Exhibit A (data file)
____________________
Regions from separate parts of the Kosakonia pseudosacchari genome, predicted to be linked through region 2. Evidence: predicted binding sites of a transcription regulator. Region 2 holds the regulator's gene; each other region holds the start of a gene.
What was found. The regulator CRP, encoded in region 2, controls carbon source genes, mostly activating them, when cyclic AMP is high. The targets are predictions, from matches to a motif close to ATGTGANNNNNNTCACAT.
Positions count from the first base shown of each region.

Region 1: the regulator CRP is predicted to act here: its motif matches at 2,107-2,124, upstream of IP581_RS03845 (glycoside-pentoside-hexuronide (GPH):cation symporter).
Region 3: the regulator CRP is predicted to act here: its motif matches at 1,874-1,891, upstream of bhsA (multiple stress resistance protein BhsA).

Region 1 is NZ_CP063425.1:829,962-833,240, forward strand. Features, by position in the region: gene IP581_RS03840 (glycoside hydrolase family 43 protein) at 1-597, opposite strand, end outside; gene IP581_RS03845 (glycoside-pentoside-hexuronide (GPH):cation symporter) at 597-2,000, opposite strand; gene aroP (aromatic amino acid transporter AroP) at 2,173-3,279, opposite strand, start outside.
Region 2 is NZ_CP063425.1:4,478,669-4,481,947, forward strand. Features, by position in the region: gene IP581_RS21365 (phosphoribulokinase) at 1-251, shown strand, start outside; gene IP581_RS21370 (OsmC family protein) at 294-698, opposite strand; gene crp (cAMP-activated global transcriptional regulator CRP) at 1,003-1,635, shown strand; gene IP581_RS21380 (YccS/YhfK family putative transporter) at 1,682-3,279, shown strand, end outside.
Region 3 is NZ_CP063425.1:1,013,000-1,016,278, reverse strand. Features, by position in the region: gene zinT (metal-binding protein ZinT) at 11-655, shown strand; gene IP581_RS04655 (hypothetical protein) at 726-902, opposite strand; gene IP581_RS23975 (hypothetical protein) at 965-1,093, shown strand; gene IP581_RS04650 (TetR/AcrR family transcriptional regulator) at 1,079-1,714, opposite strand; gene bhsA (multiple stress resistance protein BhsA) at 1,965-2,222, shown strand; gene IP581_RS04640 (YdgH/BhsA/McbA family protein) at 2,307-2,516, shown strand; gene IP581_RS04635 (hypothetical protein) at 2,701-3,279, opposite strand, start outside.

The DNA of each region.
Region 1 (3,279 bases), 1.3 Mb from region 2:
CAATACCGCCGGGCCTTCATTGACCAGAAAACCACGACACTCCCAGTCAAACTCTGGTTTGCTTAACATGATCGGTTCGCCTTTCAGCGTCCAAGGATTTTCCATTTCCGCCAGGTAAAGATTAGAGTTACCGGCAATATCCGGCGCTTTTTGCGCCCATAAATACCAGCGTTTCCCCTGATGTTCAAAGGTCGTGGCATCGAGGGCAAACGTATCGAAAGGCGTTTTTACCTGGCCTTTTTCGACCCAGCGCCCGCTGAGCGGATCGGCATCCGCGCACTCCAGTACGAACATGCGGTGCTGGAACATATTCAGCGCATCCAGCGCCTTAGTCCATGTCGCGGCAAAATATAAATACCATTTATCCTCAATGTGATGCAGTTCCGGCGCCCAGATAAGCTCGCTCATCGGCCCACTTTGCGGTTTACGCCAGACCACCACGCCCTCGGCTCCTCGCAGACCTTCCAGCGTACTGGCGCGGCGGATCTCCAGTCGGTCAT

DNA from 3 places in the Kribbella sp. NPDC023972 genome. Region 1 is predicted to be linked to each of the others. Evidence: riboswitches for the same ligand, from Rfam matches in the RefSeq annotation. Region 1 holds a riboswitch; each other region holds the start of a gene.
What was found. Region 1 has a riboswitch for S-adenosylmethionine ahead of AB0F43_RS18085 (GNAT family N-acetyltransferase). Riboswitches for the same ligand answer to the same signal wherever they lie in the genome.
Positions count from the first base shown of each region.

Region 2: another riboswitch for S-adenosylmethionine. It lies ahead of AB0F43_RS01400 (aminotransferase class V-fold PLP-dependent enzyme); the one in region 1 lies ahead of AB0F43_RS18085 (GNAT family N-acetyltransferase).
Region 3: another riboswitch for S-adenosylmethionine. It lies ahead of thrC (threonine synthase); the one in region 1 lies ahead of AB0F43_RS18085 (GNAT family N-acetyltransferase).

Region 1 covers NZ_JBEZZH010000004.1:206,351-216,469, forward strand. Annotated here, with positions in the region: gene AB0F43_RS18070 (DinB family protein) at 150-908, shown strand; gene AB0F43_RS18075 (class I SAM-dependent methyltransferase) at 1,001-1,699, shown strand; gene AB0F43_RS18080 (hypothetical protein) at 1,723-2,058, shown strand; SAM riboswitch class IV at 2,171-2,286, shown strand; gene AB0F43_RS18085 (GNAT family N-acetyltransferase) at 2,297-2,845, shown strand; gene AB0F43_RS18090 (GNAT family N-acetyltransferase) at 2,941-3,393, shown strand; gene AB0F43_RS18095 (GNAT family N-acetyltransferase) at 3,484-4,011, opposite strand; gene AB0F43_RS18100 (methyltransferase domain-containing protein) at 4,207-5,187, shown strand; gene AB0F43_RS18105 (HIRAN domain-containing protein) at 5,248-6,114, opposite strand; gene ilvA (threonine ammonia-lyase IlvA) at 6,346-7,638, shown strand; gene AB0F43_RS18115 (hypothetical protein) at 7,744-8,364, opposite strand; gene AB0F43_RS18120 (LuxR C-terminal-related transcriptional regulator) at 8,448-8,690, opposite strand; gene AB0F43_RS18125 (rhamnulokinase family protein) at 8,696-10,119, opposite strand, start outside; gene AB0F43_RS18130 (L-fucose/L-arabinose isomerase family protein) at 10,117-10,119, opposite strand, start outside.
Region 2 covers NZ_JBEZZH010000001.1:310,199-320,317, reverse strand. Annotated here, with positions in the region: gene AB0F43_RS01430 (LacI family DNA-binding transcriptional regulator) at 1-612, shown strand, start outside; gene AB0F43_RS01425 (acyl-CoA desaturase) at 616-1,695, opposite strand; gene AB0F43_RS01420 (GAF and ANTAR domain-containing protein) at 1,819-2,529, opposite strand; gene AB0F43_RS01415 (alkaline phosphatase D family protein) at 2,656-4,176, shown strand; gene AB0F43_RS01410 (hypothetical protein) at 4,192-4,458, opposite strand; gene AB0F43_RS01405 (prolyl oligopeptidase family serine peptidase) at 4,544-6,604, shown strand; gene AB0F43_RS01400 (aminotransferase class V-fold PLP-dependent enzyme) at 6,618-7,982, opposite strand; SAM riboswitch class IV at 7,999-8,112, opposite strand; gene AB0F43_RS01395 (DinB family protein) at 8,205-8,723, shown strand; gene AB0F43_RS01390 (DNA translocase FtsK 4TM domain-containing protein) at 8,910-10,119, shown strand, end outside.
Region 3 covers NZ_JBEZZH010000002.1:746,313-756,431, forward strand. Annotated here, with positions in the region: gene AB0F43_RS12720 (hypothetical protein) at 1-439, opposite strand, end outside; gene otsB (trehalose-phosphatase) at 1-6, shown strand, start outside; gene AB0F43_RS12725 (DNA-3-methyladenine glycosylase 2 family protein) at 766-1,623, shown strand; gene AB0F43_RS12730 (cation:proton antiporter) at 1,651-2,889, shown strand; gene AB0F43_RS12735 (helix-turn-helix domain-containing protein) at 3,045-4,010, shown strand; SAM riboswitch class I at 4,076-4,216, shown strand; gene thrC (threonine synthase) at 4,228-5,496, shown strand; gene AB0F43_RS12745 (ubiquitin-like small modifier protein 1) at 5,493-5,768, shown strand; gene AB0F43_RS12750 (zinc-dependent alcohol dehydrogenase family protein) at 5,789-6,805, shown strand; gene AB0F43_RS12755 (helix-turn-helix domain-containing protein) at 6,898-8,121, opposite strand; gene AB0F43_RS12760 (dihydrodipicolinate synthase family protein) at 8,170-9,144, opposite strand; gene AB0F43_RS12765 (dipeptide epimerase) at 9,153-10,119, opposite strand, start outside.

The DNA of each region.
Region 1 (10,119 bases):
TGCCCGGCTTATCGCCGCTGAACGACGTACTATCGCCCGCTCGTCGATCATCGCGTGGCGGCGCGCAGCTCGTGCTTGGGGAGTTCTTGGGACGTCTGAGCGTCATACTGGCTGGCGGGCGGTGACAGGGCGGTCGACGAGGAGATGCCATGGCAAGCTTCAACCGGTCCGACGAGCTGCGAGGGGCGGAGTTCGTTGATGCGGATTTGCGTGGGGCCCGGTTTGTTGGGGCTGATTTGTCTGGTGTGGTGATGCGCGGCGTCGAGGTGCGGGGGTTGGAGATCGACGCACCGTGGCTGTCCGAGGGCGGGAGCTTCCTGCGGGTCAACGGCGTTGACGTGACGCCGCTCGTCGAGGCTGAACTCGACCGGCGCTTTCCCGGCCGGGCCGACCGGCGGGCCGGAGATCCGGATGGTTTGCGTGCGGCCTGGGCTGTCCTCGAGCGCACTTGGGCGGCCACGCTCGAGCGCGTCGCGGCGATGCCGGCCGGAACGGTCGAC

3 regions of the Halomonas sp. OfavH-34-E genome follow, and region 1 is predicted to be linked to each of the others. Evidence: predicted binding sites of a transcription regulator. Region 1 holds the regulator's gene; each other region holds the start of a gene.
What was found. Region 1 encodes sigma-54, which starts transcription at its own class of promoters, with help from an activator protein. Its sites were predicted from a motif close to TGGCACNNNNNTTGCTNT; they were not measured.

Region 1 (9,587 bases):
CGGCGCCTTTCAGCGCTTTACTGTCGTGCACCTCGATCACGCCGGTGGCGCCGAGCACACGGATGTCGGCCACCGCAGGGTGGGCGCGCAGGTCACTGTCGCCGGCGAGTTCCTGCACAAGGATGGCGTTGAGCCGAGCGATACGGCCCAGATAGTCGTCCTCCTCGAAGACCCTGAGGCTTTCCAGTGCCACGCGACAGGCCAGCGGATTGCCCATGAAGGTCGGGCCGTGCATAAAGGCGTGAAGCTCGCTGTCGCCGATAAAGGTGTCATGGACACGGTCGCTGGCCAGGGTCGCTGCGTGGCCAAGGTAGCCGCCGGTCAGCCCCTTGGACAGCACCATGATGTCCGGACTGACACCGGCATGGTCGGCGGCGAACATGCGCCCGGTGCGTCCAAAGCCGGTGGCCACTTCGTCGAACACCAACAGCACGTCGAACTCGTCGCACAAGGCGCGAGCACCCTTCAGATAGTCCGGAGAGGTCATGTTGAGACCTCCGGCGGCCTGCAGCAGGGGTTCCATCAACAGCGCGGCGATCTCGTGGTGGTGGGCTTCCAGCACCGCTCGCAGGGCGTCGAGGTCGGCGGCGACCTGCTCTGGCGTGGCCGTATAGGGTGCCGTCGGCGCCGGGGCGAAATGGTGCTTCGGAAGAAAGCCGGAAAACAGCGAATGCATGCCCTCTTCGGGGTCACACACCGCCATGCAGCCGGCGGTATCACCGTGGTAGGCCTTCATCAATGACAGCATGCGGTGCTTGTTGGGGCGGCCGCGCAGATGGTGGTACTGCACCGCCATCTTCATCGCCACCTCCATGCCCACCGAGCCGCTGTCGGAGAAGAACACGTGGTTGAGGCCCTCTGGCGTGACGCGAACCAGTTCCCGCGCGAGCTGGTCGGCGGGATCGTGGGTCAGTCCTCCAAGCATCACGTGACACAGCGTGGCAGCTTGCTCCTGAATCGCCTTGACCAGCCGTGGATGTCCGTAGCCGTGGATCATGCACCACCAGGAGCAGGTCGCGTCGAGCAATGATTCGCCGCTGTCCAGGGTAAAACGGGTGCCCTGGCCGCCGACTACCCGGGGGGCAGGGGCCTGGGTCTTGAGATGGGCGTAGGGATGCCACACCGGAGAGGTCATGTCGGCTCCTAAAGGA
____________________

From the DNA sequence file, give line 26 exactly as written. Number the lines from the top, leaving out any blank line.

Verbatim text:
CGGCGCCTTTCAGCGCTTTACTGTCGTGCACCTCGATCACGCCGGTGGCGCCGAGCACACGGATGTCGGCCACCGCAGGGTGGGCGCGCAGGTCACTGTCGCCGGCGAGTTCCTGCACAAGGATGGCGTTGAGCCGAGCGATACGGCCCAGATAGTCGTCCTCCTCGAAGACCCTGAGGCTTTCCAGTGCCACGCGACAGGCCAGCGGATTGCCCATGAAGGTCGGGCCGTGCATAAAGGCGTGAAGCTCGCTGTCGCCGATAAAGGTGTCATGGACACGGTCGCTGGCCAGGGTCGCTGCGTGGCCAAGGTAGCCGCCGGTCAGCCCCTTGGACAGCACCATGATGTCCGGACTGACACCGGCATGGTCGGCGGCGAACATGCGCCCGGTGCGTCCAAAGCCGGTGGCCACTTCGTCGAACACCAACAGCACGTCGAACTCGTCGCACAAGGCGCGAGCACCCTTCAGATAGTCCGGAGAGGTCATGTTGAGACCTCCGGCGGCCTGCAGCAGGGGTTCCATCAACAGCGCGGCGATCTCGTGGTGGTGGGCTTCCAGCACCGCTCGCAGGGCGTCGAGGTCGGCGGCGACCTGCTCTGGCGTGGCCGTATAGGGTGCCGTCGGCGCCGGGGCGAAATGGTGCTTCGGAAGAAAGCCGGAAAACAGCGAATGCATGCCCTCTTCGGGGTCACACACCGCCATGCAGCCGGCGGTATCACCGTGGTAGGCCTTCATCAATGACAGCATGCGGTGCTTGTTGGGGCGGCCGCGCAGATGGTGGTACTGCACCGCCATCTTCATCGCCACCTCCATGCCCACCGAGCCGCTGTCGGAGAAGAACACGTGGTTGAGGCCCTCTGGCGTGACGCGAACCAGTTCCCGCGCGAGCTGGTCGGCGGGATCGTGGGTCAGTCCTCCAAGCATCACGTGACACAGCGTGGCAGCTTGCTCCTGAATCGCCTTGACCAGCCGTGGATGTCCGTAGCCGTGGATCATGCACCACCAGGAGCAGGTCGCGTCGAGCAATGATTCGCCGCTGTCCAGGGTAAAACGGGTGCCCTGGCCGCCGACTACCCGGGGGGCAGGGGCCTGGGTCTTGAGATGGGCGTAGGGATGCCACACCGGAGAGGTCATGTCGGCTCCTAAAGGA